We at Character's Shadow are in the process of starting up a new feature: Author Interviews!
First up, we have someone most of y'all have probably seen around here before, when she talked about her publication process for her book, The Dragon Within: Melody Jackson!
Melody Jackson is an author and lover of all things geek, especially anything related to Doctor Who. She lives in the unbearably hot state of Arizona, (at least it's a dry heat) with her crazy family, as well as a menagerie of animals that includes her four siblings, two cats, and one grumpy chinchilla.
Now, onwards to the interview!
How long have you been writing, Melody?
Well, I've been writing ever since I could hold a pencil, pretty much. I've written lots of little stories for school and such throughout the years, but I only started writing my first full-length novel at twelve.
What genres do you write?
At the moment, fantasy, though I will probably branch out at some point. I think almost all of my stories will have an impossible element in some way, though. Urban fantasy, sci-fi, et cetera. I like 'what if' stories, and those 'what ifs' usually mean something that can't happen in real life. Which makes it fun to write about. :)
Can you tell us a bit about The Dragon Within?
Sure! It's about a world where dragons are considered evil, though it was not always so. And while some still believe dragons can be good, most think they need to be destroyed altogether. But which is true? There's an ancient evil threatening to destroy everything, and Kaena must decide what she believes and convince the opposing sides to join together before their world is destroyed. But the real question is: are they fighting the right enemy?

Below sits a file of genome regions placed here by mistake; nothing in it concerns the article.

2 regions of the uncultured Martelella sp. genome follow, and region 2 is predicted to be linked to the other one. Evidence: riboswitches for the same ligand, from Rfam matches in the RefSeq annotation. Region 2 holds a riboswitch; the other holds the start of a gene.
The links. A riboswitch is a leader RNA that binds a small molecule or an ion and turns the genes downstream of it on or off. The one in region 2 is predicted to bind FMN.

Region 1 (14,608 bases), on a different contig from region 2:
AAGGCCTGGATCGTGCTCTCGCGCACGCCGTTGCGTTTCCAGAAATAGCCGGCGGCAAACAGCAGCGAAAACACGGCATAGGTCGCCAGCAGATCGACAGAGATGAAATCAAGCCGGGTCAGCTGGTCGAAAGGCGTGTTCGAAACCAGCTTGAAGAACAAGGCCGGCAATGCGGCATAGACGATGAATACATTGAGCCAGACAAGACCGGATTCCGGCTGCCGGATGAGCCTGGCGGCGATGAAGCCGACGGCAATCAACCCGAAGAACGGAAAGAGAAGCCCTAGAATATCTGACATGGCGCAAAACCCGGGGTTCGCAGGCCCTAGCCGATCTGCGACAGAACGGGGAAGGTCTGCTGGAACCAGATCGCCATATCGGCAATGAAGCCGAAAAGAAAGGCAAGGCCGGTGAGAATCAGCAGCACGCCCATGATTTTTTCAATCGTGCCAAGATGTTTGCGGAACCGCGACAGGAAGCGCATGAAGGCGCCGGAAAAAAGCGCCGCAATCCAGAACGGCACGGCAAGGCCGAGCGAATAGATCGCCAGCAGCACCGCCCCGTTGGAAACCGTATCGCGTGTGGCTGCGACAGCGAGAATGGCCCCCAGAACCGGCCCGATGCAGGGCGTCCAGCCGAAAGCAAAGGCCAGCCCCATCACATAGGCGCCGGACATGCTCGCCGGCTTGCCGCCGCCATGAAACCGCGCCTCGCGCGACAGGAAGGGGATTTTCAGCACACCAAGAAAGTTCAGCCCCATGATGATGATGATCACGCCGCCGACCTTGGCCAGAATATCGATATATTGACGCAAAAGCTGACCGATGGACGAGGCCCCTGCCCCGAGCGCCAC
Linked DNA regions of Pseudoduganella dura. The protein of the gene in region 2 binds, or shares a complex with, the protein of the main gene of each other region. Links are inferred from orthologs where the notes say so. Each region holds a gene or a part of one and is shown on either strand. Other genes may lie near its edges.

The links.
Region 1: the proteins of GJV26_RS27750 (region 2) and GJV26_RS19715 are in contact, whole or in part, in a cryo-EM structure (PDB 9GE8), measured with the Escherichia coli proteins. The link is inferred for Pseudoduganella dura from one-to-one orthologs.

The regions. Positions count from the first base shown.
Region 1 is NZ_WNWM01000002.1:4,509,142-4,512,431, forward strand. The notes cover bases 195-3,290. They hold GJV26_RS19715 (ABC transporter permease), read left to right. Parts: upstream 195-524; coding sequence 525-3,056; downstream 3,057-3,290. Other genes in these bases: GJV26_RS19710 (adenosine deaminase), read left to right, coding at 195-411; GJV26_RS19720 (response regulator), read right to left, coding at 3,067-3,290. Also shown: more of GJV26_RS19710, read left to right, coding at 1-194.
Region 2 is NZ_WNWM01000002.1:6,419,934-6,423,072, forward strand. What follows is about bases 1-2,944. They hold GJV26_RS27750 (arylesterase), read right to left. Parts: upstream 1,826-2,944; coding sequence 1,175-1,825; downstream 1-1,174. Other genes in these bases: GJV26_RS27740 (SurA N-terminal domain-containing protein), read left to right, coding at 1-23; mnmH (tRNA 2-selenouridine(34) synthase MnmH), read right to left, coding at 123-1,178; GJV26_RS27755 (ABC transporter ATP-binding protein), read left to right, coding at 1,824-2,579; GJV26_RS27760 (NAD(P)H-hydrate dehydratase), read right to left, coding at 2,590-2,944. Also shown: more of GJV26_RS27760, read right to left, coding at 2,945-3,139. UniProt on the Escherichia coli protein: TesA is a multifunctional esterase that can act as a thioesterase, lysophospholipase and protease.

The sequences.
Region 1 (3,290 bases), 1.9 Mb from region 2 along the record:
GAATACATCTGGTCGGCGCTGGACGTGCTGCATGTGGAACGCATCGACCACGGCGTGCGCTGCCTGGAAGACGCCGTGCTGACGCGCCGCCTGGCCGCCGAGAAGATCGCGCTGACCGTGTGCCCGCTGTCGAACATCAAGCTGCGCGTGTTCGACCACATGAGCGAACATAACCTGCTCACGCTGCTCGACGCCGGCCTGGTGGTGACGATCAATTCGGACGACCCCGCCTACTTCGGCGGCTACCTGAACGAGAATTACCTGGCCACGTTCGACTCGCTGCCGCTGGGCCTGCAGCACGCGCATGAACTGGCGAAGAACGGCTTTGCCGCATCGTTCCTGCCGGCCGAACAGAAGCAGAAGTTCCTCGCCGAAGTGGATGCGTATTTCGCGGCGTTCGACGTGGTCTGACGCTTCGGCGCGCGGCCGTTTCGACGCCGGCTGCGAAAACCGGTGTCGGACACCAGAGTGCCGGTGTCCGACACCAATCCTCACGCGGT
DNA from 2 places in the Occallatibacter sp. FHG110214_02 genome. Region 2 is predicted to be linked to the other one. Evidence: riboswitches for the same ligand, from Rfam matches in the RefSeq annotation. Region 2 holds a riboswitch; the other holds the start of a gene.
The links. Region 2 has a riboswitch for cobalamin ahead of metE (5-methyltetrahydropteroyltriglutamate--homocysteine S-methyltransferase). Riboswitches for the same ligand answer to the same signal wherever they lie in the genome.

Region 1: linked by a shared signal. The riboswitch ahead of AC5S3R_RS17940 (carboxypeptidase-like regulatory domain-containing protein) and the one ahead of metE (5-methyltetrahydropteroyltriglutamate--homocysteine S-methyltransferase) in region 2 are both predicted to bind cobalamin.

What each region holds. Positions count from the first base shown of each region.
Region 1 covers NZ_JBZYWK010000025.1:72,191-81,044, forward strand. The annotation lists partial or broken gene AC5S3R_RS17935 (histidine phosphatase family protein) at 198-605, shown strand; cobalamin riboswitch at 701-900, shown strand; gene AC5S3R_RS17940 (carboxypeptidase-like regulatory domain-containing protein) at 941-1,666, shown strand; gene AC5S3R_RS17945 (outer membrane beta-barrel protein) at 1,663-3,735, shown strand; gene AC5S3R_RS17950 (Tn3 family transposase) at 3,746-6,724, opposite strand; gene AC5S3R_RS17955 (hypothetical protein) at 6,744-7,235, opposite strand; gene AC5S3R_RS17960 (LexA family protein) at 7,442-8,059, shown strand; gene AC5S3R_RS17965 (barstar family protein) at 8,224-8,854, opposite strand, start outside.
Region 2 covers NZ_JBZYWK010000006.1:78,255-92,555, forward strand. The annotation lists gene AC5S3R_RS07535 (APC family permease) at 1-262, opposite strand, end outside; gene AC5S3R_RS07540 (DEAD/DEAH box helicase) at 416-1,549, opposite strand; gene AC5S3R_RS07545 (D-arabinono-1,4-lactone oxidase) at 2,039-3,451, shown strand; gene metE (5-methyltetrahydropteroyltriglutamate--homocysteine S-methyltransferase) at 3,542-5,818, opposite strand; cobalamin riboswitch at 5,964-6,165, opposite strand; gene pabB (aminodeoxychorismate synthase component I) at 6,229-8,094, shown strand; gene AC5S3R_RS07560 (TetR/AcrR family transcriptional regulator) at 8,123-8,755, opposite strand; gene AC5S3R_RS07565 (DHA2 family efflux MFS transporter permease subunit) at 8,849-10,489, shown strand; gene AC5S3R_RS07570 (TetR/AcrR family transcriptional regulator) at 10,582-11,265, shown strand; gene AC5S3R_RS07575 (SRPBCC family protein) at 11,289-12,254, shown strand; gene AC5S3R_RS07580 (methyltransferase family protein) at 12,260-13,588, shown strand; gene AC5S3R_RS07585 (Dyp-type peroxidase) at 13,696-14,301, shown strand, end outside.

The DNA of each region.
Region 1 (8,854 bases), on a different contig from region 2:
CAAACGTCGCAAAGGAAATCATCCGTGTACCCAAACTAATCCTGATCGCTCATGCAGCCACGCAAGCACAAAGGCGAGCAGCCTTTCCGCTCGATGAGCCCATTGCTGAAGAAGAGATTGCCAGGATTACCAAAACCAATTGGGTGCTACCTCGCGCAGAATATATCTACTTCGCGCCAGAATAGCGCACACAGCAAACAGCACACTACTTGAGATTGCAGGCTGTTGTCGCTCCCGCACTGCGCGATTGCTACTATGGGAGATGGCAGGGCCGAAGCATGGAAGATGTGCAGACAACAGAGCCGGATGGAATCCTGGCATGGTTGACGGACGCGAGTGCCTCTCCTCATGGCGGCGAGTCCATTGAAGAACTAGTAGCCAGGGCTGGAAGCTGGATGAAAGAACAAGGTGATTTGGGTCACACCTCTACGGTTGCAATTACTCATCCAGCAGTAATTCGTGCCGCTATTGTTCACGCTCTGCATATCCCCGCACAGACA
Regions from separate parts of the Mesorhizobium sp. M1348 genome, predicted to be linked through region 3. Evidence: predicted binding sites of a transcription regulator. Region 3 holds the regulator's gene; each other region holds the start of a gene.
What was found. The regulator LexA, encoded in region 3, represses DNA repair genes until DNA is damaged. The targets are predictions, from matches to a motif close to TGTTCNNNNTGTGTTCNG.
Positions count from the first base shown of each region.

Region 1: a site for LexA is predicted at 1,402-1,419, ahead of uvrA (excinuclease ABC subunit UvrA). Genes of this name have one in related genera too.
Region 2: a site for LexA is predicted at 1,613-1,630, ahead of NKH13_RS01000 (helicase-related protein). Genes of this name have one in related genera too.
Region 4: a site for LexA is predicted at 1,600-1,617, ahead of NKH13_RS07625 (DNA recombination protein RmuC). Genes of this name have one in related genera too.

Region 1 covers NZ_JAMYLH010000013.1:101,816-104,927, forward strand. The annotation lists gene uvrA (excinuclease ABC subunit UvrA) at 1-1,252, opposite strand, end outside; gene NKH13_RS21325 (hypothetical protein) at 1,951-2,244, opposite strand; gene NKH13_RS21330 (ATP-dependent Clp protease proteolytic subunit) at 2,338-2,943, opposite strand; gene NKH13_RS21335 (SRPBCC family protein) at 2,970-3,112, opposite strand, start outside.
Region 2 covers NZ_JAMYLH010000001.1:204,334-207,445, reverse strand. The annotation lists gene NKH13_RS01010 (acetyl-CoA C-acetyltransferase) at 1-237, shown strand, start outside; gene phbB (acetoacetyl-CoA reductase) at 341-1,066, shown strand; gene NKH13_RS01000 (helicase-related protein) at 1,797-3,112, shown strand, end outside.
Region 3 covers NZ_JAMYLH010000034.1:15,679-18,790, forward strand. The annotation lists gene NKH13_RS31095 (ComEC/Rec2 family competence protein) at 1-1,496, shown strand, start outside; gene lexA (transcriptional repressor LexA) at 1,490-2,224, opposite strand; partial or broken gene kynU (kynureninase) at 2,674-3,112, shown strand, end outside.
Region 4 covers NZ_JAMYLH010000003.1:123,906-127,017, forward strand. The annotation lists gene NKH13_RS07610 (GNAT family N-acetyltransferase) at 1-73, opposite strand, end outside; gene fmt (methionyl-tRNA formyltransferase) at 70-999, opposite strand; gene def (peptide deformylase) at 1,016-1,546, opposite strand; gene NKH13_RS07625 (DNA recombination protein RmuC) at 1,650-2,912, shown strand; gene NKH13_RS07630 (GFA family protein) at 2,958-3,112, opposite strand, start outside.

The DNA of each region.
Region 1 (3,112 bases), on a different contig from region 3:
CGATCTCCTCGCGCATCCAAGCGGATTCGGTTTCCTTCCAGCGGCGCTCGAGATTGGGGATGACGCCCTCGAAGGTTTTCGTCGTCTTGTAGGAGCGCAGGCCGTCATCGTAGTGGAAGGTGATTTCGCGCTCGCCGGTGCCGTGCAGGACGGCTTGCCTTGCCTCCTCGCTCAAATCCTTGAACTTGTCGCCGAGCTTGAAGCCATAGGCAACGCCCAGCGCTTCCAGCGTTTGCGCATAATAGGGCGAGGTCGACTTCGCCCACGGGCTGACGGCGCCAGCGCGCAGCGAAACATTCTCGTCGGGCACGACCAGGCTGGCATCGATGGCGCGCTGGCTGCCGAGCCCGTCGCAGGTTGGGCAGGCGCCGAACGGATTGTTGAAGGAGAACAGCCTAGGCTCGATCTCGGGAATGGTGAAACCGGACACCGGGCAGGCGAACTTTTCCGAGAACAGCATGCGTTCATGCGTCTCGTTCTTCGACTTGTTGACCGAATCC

Ooh! Sounds interesting! So, you self-published The Dragon Within. Can you tell us why you chose to go the self-publishing route rather than traditional publishing?
Ooh, this is a multi-layered question. For one, I wanted to have full control of my book and all its rights and design and such. With traditional publishing, you don't get that kind of control. Also, when I wrote "The Dragon Within", I had a deadline to have the book done by June of 2014. (I'd been working on it for three years on and off and we decided it was time for that kick-in-the-pants to get it done. And I'd also signed up to sell it at a convention in July before it was actually finished. So that was good motivation, haha :) And that meant I needed to get it done quickly and couldn't have used the long way around with traditional publishing even if I wanted to. And I'd researched both routes plenty and decided not to go traditional anyway. So basically, I like being in control of my books and not having their fate decided by someone else.
That totally makes sense. Do you have any advice to give to anyone looking into self-publishing their novel?
Biggest piece of advice I can offer is do your research. Everyone and their mother will tell you that you need to shell out a couple thousand dollars to make a good book by self-publishing. Guess what? The only thing I paid for to self-publish my book was the actual manufacturing/shipping costs, which was rather minimal, all things considering. I had friends who know graphic design make my lovely cover, other friends who beta-read and edited it, and I proofread and formatted the book.
I do have to say, though--especially if you're using Microsoft Word and trying to format your own book--find someone to do that for you if you can. I know several wonderful formatters who do it rather cheap and trust me, it is such a relief not to have to wrestle with all that stuff and be able to actually focus on just writing instead. I'm doing that for Dragons' Bane, and already feel like a huge weight has been lifted off of my shoulders. It's worth the money.